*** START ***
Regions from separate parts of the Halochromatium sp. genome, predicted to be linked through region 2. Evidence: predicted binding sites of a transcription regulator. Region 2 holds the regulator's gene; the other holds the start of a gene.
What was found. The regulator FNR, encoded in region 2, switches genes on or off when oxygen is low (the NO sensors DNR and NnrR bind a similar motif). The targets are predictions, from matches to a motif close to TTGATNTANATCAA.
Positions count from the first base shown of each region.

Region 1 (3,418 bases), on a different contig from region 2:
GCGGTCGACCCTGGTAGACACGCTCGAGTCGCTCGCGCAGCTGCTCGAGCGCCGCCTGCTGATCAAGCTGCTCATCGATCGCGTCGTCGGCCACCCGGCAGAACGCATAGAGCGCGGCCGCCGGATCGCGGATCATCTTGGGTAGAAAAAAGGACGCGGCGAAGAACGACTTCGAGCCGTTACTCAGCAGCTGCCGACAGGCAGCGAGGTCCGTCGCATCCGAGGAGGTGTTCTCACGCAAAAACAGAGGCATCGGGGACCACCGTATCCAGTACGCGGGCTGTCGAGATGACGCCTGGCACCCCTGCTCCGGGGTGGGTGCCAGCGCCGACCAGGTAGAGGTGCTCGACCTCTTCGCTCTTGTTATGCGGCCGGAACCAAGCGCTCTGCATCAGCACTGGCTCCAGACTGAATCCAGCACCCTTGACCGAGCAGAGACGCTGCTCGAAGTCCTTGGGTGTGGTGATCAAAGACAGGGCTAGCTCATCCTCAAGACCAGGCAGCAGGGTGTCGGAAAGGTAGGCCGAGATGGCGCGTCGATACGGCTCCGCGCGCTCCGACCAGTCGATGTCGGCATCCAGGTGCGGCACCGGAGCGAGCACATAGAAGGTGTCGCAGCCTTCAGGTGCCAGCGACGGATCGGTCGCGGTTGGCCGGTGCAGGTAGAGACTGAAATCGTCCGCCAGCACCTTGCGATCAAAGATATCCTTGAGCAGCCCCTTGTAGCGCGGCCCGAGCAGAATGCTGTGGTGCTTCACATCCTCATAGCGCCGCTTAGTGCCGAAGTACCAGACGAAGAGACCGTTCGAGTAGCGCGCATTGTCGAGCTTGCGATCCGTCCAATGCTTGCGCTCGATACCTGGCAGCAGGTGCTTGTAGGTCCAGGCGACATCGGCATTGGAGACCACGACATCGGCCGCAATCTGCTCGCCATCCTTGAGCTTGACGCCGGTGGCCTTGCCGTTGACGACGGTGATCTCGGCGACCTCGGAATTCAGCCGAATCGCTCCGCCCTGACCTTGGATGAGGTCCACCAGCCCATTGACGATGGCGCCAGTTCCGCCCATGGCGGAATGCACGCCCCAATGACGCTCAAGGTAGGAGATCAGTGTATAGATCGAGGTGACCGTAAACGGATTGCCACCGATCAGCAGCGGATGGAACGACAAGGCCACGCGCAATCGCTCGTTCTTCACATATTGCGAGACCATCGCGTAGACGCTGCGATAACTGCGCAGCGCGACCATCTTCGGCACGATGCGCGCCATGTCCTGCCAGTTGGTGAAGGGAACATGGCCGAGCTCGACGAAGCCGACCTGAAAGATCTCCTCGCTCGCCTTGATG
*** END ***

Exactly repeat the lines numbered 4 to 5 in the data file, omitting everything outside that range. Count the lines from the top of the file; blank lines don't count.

Region 1 (3,418 bases), on a different contig from region 2:
GCGGTCGACCCTGGTAGACACGCTCGAGTCGCTCGCGCAGCTGCTCGAGCGCCGCCTGCTGATCAAGCTGCTCATCGATCGCGTCGTCGGCCACCCGGCAGAACGCATAGAGCGCGGCCGCCGGATCGCGGATCATCTTGGGTAGAAAAAAGGACGCGGCGAAGAACGACTTCGAGCCGTTACTCAGCAGCTGCCGACAGGCAGCGAGGTCCGTCGCATCCGAGGAGGTGTTCTCACGCAAAAACAGAGGCATCGGGGACCACCGTATCCAGTACGCGGGCTGTCGAGATGACGCCTGGCACCCCTGCTCCGGGGTGGGTGCCAGCGCCGACCAGGTAGAGGTGCTCGACCTCTTCGCTCTTGTTATGCGGCCGGAACCAAGCGCTCTGCATCAGCACTGGCTCCAGACTGAATCCAGCACCCTTGACCGAGCAGAGACGCTGCTCGAAGTCCTTGGGTGTGGTGATCAAAGACAGGGCTAGCTCATCCTCAAGACCAGGCAGCAGGGTGTCGGAAAGGTAGGCCGAGATGGCGCGTCGATACGGCTCCGCGCGCTCCGACCAGTCGATGTCGGCATCCAGGTGCGGCACCGGAGCGAGCACATAGAAGGTGTCGCAGCCTTCAGGTGCCAGCGACGGATCGGTCGCGGTTGGCCGGTGCAGGTAGAGACTGAAATCGTCCGCCAGCACCTTGCGATCAAAGATATCCTTGAGCAGCCCCTTGTAGCGCGGCCCGAGCAGAATGCTGTGGTGCTTCACATCCTCATAGCGCCGCTTAGTGCCGAAGTACCAGACGAAGAGACCGTTCGAGTAGCGCGCATTGTCGAGCTTGCGATCCGTCCAATGCTTGCGCTCGATACCTGGCAGCAGGTGCTTGTAGGTCCAGGCGACATCGGCATTGGAGACCACGACATCGGCCGCAATCTGCTCGCCATCCTTGAGCTTGACGCCGGTGGCCTTGCCGTTGACGACGGTGATCTCGGCGACCTCGGAATTCAGCCGAATCGCTCCGCCCTGACCTTGGATGAGGTCCACCAGCCCATTGACGATGGCGCCAGTTCCGCCCATGGCGGAATGCACGCCCCAATGACGCTCAAGGTAGGAGATCAGTGTATAGATCGAGGTGACCGTAAACGGATTGCCACCGATCAGCAGCGGATGGAACGACAAGGCCACGCGCAATCGCTCGTTCTTCACATATTGCGAGACCATCGCGTAGACGCTGCGATAACTGCGCAGCGCGACCATCTTCGGCACGATGCGCGCCATGTCCTGCCAGTTGGTGAAGGGAACATGGCCGAGCTCGACGAAGCCGACCTGAAAGATCTCCTCGCTCGCCTTGATG